“But going alone is very dangerous. If you were caught and the object taken, I don’t know what would happen. Likely it would be very bad. Which is also likely an understatement. I…I can’t lose anyone else, I’m not sure I could take it and I desperately wish I knew what to do.”

An elegiac silence took the room as each grappled with their own doubts. Until…

“Pardon me,” said Olivia, “I have a suggestion.”

Posted in Arrondissement, Short Stories | Tagged , , , , , ,

A Small Favor-Arrondissement Part Thirty-Six

Files and papers spread across his desk with abandon, each presenting questions with no answers. Sergeant Gendarme Arpin rubbed his eyes and sighed. This was a true mystery, complete with arcane machinations, baffling and unconnected clues, and even a secret society.

Solving this would be the grandest triumph of his career if he could do so. Unfortunately, none of it made sense, the only motive was perhaps secrecy itself, but that is not inherently a crime. He sniffed his café, it had gone cold and bitter. He took out a cigarette and lit it.

“Those are bad for your health.”

Sitting across from his desk was an older man. He had not been there a moment ago and he was spectacularly unassuming. If you passed him on the street you would not give him a second glance, let alone a first. On his lapel was a familiar pin.

“So I’ve been told.”

“You really ought to quit.”

“I appreciate the concern but that is not why you are here.”

“No, it is not.”

Arpin put out the cigarette and took a deep inhale. This man did not smell of fear.

“You’re either brave or foolish.”

“Why is that?”

“You are sitting amongst a large group of Gendarmes who would happily throw you in a cell and question you most vigorously.”

“Sergeant Gendarme Arpin, you will do no such thing.”

“Is that a threat?”

“Let’s call it a prediction.”

“Your man Jules Thibault was less than polite, so you’ll understand my suspicion.”

“It’s reasonable. If it makes any difference, he’s inexperienced.”

“It does not.”

“That’s fair.”

“So, why come here to talk to me?”

“We need you to do something for us.”

They both sat there, the sounds of the Gendarmerie continued unaware.

“It is a small thing,” said the man.

Arpin’s whiskers quivered.

“As a Gendarme, I make it a habit of not aiding and abetting criminal organizations. A point of professional pride.”

“We are not criminals.”

Opening files, Arpin said, “Assault and robbery of a Gendarme, resisting arrest, theft of a regulated article of clothing, breaking and entering and of course the incident at the Tribunal de Justice. Oh and lest we forget illegal and immoral arcane experimentation. ”

“I assure you, there are valid reasons for all of that.”

“So you’ve come to confess?” said Arpin taking out a form, “Would you care to write that down, in your own words.”

“The price for capturing me would be higher than you would be willing to pay.”

“Again, it feels like a threat.”

“I think your curiosity will win out.”

Arpin played with his cigarette case and fought the urge to light up.

“Let us say, hypothetically, that my inquisitive nature wins out.”

“Hypothetically.”

“Yes. What do I have to gain?”

“I will grant you one boon, and it cannot be refused.”

“Anything?”

“If it is within my power, yes.”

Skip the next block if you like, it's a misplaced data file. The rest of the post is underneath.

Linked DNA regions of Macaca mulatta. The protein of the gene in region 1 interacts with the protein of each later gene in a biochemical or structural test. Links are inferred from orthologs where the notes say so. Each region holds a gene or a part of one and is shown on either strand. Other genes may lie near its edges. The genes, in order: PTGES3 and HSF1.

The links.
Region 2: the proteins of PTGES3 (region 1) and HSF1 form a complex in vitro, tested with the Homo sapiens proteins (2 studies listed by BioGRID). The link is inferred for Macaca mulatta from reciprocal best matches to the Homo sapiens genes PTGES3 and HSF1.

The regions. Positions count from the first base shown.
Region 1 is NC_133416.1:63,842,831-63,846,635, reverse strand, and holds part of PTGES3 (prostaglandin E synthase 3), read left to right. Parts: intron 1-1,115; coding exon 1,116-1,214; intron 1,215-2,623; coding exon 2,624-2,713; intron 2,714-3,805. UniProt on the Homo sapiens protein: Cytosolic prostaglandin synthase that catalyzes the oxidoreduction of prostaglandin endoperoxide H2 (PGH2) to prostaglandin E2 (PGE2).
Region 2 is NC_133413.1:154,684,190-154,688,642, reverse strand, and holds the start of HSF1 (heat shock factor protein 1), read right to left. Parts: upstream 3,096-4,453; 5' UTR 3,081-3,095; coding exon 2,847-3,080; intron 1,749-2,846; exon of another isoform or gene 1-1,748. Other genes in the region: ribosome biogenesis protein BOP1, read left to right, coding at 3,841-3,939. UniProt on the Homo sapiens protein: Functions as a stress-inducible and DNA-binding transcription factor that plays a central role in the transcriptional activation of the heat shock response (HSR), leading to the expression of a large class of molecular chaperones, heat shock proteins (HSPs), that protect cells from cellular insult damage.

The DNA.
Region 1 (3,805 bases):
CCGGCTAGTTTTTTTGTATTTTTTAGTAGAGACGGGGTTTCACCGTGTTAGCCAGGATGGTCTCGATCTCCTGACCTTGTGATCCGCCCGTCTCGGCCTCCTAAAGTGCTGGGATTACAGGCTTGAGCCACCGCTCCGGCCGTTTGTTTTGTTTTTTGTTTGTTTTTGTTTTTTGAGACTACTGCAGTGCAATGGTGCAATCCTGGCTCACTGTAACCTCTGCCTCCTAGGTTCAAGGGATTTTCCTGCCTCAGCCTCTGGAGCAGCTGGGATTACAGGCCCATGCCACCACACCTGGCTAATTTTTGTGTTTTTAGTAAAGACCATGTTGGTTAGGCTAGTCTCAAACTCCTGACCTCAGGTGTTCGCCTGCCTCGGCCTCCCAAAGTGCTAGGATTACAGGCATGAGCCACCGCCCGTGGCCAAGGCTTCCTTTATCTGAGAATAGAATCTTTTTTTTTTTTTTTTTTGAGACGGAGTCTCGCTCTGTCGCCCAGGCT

“And if I asked you to turn yourself in?”

He held out his wrists and said, “I would come quietly.”

“That seems too easy.”

“One piece would be removed from the board but the game would continue.”

“I suppose it would. And I asked you to dissolve your secret society?”

“You wouldn’t want me to do that.”

“Why not?”

“Things would become…unpleasant.”

“How vaguely sinister.”

The man shrugged and asked, “Is that the boon you desire?”

“Tempting, but no. For now.”

“Sharp as ever.”

“Why me?”

“Because you intrigue me.”

“Are you trying to recruit me?”

“No, I’m afraid you don’t quite fit the profile.”

“Too flashy?”

“By our standards.”

“Again, why me?”

“I admire you. You are dedicated, methodical, intelligent, and violence is not your first impulse. Also, I believe that if you give your word, you will keep it.”

“That’s quite a leap of faith.”

“Great deeds are not done by the timid.”

“And how can I know that you will keep your word?”

“You will have to make your own leap of faith.”

The old man smelled calm, his scent reminded him of still waters.

“I’ve not agreed to do anything, but what exactly do you want me to do?”

“To deliver a message.”

“Can’t you fold a decent bird?”

“This needs to be hand-delivered by someone who is trusted.”

“So I’ve earned your trust?”

“Not my trust, the recipients.”

“This is becoming more byzantine by the moment.”

“Sergeant Gendarme Arpin, there are three outcomes to this conversation. One, you try to arrest me. You might even succeed but I assure you, there will be deaths. Two, we both go our separate ways and this door closes. Three, you agree and gain a valuable tool.”

“If you have observed me as you say you have, you should know that I will not violate my oath as a Gendarme.”

“And I am not asking you to do so.”

“But-“

“Let’s not waste everyone’s valuable time. If you go to your captain’s office, she will give you an envelope. Read the address and decide if you will do this small favor. And to answer your next question, your captain is not one of us, nor is she compromised, and neither is the person who asked her to present you with this choice. What does my scent tell you?”

Still calm waters.

“I will see what the address is, I will not promise more.”

“Understood.”

Arpin stood up and moved to the captain’s office. Looking over his shoulder, he saw that the older man was gone. Frustrating but not surprising. He knocked on the captain’s door.”

“Come in.”

Captain Cordier opened a desk drawer, took out a letter, and handed it to him. Arpin read the address. Then once more.

“D’accord.”